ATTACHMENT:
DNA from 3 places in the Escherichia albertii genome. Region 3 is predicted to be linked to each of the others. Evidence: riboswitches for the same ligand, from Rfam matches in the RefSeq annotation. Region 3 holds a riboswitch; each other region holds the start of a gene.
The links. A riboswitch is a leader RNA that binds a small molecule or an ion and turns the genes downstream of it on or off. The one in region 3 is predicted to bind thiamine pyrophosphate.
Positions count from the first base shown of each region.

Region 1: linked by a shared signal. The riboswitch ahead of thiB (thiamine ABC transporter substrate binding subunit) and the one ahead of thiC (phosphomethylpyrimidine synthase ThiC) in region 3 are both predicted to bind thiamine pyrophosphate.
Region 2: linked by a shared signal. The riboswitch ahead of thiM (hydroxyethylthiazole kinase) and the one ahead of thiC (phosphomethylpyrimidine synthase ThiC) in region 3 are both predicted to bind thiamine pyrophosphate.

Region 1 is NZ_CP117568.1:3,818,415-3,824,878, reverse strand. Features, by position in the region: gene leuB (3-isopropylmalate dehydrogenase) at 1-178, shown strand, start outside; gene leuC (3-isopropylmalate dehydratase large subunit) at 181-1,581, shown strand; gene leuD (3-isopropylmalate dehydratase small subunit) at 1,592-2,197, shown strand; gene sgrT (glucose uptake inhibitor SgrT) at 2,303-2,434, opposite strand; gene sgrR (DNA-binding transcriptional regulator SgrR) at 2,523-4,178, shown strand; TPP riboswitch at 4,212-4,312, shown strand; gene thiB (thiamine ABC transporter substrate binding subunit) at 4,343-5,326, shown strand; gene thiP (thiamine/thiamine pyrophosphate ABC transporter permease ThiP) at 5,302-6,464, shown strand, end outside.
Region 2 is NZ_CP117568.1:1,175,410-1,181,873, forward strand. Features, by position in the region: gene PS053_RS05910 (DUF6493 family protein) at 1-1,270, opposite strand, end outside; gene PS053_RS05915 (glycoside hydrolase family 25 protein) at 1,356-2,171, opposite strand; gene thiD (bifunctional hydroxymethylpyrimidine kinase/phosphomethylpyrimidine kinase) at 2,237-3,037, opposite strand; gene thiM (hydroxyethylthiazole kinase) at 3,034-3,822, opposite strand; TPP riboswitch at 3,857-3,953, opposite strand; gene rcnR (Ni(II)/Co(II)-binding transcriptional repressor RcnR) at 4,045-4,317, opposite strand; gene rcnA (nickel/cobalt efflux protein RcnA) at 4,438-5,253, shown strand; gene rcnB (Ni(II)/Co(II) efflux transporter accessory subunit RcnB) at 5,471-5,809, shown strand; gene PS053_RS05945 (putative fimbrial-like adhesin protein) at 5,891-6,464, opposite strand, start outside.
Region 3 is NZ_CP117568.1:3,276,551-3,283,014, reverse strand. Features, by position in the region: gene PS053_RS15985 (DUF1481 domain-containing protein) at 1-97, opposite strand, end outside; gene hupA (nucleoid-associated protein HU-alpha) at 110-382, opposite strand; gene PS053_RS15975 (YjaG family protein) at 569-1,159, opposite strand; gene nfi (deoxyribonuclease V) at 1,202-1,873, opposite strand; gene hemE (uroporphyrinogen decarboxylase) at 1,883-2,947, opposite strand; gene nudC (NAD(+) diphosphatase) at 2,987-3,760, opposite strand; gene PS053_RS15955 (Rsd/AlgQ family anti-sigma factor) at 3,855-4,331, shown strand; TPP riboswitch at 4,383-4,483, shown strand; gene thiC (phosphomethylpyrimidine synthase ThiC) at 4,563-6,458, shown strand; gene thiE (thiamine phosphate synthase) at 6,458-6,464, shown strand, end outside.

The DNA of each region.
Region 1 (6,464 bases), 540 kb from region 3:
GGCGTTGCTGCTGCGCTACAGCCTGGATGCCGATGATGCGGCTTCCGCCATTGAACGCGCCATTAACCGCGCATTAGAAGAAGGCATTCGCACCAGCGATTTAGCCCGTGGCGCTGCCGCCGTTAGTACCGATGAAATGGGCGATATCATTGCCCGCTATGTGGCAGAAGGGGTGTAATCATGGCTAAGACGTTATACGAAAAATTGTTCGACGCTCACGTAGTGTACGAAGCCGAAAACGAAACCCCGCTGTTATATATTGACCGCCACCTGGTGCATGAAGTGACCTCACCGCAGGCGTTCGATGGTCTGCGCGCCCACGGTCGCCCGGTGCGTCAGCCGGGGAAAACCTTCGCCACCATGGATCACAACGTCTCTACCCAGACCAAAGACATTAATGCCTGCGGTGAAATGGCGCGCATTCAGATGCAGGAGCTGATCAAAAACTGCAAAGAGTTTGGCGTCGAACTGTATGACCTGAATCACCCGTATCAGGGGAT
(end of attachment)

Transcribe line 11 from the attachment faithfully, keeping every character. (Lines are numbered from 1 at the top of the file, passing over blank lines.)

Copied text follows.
GGCGTTGCTGCTGCGCTACAGCCTGGATGCCGATGATGCGGCTTCCGCCATTGAACGCGCCATTAACCGCGCATTAGAAGAAGGCATTCGCACCAGCGATTTAGCCCGTGGCGCTGCCGCCGTTAGTACCGATGAAATGGGCGATATCATTGCCCGCTATGTGGCAGAAGGGGTGTAATCATGGCTAAGACGTTATACGAAAAATTGTTCGACGCTCACGTAGTGTACGAAGCCGAAAACGAAACCCCGCTGTTATATATTGACCGCCACCTGGTGCATGAAGTGACCTCACCGCAGGCGTTCGATGGTCTGCGCGCCCACGGTCGCCCGGTGCGTCAGCCGGGGAAAACCTTCGCCACCATGGATCACAACGTCTCTACCCAGACCAAAGACATTAATGCCTGCGGTGAAATGGCGCGCATTCAGATGCAGGAGCTGATCAAAAACTGCAAAGAGTTTGGCGTCGAACTGTATGACCTGAATCACCCGTATCAGGGGAT